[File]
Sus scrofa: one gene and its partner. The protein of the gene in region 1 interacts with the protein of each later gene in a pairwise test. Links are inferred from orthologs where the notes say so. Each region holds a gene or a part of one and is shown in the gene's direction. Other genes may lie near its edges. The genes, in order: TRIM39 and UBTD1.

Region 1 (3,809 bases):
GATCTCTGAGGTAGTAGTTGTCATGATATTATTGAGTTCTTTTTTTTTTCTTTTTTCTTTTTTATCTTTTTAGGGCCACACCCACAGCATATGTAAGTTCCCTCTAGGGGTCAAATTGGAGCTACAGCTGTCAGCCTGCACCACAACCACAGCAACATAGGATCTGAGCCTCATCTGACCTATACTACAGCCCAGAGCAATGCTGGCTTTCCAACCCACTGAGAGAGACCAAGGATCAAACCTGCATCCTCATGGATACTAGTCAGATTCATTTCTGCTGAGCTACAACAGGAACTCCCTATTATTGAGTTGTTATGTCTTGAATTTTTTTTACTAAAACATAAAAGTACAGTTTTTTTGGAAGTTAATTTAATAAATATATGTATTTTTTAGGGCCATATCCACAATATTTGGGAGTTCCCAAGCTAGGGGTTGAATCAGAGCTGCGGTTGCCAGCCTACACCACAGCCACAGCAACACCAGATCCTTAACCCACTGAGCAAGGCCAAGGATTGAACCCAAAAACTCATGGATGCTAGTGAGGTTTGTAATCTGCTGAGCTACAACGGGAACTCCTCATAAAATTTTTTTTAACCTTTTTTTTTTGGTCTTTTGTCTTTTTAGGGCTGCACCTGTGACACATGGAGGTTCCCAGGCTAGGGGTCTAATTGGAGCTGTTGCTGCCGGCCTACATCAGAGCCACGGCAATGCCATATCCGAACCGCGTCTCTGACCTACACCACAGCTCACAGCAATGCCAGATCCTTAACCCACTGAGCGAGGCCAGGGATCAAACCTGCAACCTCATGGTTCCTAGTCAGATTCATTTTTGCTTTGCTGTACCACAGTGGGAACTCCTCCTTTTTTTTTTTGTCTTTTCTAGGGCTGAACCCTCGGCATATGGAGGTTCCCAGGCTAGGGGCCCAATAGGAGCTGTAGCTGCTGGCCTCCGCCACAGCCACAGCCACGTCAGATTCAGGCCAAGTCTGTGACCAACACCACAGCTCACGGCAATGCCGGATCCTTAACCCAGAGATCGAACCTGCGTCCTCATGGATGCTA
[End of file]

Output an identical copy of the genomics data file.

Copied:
Sus scrofa: one gene and its partner. The protein of the gene in region 1 interacts with the protein of each later gene in a pairwise test. Links are inferred from orthologs where the notes say so. Each region holds a gene or a part of one and is shown in the gene's direction. Other genes may lie near its edges. The genes, in order: TRIM39 and UBTD1.

Region 1 (3,809 bases):
GATCTCTGAGGTAGTAGTTGTCATGATATTATTGAGTTCTTTTTTTTTTCTTTTTTCTTTTTTATCTTTTTAGGGCCACACCCACAGCATATGTAAGTTCCCTCTAGGGGTCAAATTGGAGCTACAGCTGTCAGCCTGCACCACAACCACAGCAACATAGGATCTGAGCCTCATCTGACCTATACTACAGCCCAGAGCAATGCTGGCTTTCCAACCCACTGAGAGAGACCAAGGATCAAACCTGCATCCTCATGGATACTAGTCAGATTCATTTCTGCTGAGCTACAACAGGAACTCCCTATTATTGAGTTGTTATGTCTTGAATTTTTTTTACTAAAACATAAAAGTACAGTTTTTTTGGAAGTTAATTTAATAAATATATGTATTTTTTAGGGCCATATCCACAATATTTGGGAGTTCCCAAGCTAGGGGTTGAATCAGAGCTGCGGTTGCCAGCCTACACCACAGCCACAGCAACACCAGATCCTTAACCCACTGAGCAAGGCCAAGGATTGAACCCAAAAACTCATGGATGCTAGTGAGGTTTGTAATCTGCTGAGCTACAACGGGAACTCCTCATAAAATTTTTTTTAACCTTTTTTTTTTGGTCTTTTGTCTTTTTAGGGCTGCACCTGTGACACATGGAGGTTCCCAGGCTAGGGGTCTAATTGGAGCTGTTGCTGCCGGCCTACATCAGAGCCACGGCAATGCCATATCCGAACCGCGTCTCTGACCTACACCACAGCTCACAGCAATGCCAGATCCTTAACCCACTGAGCGAGGCCAGGGATCAAACCTGCAACCTCATGGTTCCTAGTCAGATTCATTTTTGCTTTGCTGTACCACAGTGGGAACTCCTCCTTTTTTTTTTTGTCTTTTCTAGGGCTGAACCCTCGGCATATGGAGGTTCCCAGGCTAGGGGCCCAATAGGAGCTGTAGCTGCTGGCCTCCGCCACAGCCACAGCCACGTCAGATTCAGGCCAAGTCTGTGACCAACACCACAGCTCACGGCAATGCCGGATCCTTAACCCAGAGATCGAACCTGCGTCCTCATGGATGCTA